I tried keeping the girls apart, but Kelly danced behind me and moved the book in circles around her face. “Na! Na! Na! You can’t get me,” she chanted right before Gayle got ahold of her right pigtail. The letter book fell, the chalk board collapsed, and Kelly sprang into fight mode. With me between them, both girls got fistfuls of hair. For several seconds the hair-pulling tug-of-war was a stalemate. Gayle’s longer arms gave her an advantage, but Kelly’s hotter temper made it a fair fight.

“Stop it! Y’all are wrong, wrong! Stop!” I said as I got out from between them.  Kelly was biting her stuck-out tongue to concentrate. Gayle held both of her sister’s pigtails when Kelly dropped her sister’s hair strands. Her smaller stature lacked the force she needed to make Gayle release the pigtails, so Kelly leaned back a bit and kicked her left foot high enough to get her foe right in the tee-heinie. The taller girl let go of the shorter one’s hair and fell to the carpet. She put both hands over the place of pain and let loose the “OWWWWW’s”

“That’s what you get,” said Kelly.

Gayle moaned like a dying opossum.

I sat on the wounded girl’s chair in defeat. Kelly tapped a line of dots on the fallen chalkboard as Gayle moaned on the floor. The taps and the owww’s melded into a zydeco…zydeco…zydeco rhythm in my head.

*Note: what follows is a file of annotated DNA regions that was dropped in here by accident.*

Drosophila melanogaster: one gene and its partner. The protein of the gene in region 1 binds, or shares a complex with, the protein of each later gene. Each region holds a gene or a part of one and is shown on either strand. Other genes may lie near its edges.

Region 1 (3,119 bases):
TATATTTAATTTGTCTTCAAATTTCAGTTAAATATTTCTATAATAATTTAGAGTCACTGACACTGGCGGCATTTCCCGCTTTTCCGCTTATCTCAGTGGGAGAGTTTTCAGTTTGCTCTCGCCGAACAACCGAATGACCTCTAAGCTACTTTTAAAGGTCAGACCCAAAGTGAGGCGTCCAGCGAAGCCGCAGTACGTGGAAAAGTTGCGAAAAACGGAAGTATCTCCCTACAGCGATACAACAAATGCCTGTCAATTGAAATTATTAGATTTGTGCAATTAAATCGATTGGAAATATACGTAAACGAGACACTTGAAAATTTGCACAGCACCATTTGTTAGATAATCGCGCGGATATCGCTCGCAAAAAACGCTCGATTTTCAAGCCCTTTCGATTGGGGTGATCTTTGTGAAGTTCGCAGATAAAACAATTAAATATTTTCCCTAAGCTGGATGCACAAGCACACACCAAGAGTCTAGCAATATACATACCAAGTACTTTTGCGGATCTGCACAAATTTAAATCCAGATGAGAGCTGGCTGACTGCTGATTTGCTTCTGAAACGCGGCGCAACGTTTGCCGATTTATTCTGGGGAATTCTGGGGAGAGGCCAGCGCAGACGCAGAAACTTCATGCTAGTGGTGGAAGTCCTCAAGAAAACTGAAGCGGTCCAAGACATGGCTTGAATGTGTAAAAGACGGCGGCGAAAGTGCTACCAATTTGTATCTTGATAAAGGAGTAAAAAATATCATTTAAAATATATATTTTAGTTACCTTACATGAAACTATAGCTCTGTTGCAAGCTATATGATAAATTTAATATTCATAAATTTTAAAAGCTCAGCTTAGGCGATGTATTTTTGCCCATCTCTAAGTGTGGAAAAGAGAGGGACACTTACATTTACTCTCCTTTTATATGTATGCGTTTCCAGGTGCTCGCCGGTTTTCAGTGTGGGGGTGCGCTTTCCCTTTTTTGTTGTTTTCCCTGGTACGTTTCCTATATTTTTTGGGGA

I looked out the room’s picture window to see a black and white world. A door marked ‘Fire Escape’ appeared to the right of the window. I walked to and through the door and looked down a narrow London street. Four mop-headed guys rushed past me. I gasped when the last one turned back and said, “Hurry! This way, luv.” I ran to join George and the three other Beatles. An old, clean man with round spectacles passed me. “Outta me way! I’m parading,” he said. I wore a short purple mini-dress and groovy white boots. In my left hand I held a beautician’s comb. “Here I come, George,” I said and sped past the grandpa. I followed John, Paul, George, and Ringo down alleys, through doors, and over fences before I thought, “Why are we running?”  Grandpa gained on me and as if to answer my mental question said, “They’re getting closer, lads!” From around the corner sped sixty-two screaming girls!  George reached for my right hand and pulled me into a limo parked on the street. I squeezed between George and John. Paul smiled hello and Ringo tapped my knee with his drum sticks. I held on to George’s hand and John tweeked my nose and kissed my cheek. To hide my nervous joy, I started styling their hair. First, I combed George’s and then leaned forward to comb Paul’s and Ringo’s. John pulled his cap low over his hair, so I turned to Grandpa. “I ain’t got much hair, ya cheeky girl, but you could massage me bum,” he said. Paul winked at me and told Grandpa, “Stop being such a mixer now, ya old troublemaker.” The car braked in a flash and we all tumbled out the limo and through a stage door. Cops held back new crowds of hysterical girls. I lost George’s hand but kept up with the band down dark halls, past dusty props, and through curtained passageways. I saw a light ahead and anticipated a magical stage, but going through the final black curtain led me to the white raised brick hearth of my parents’s fireplace.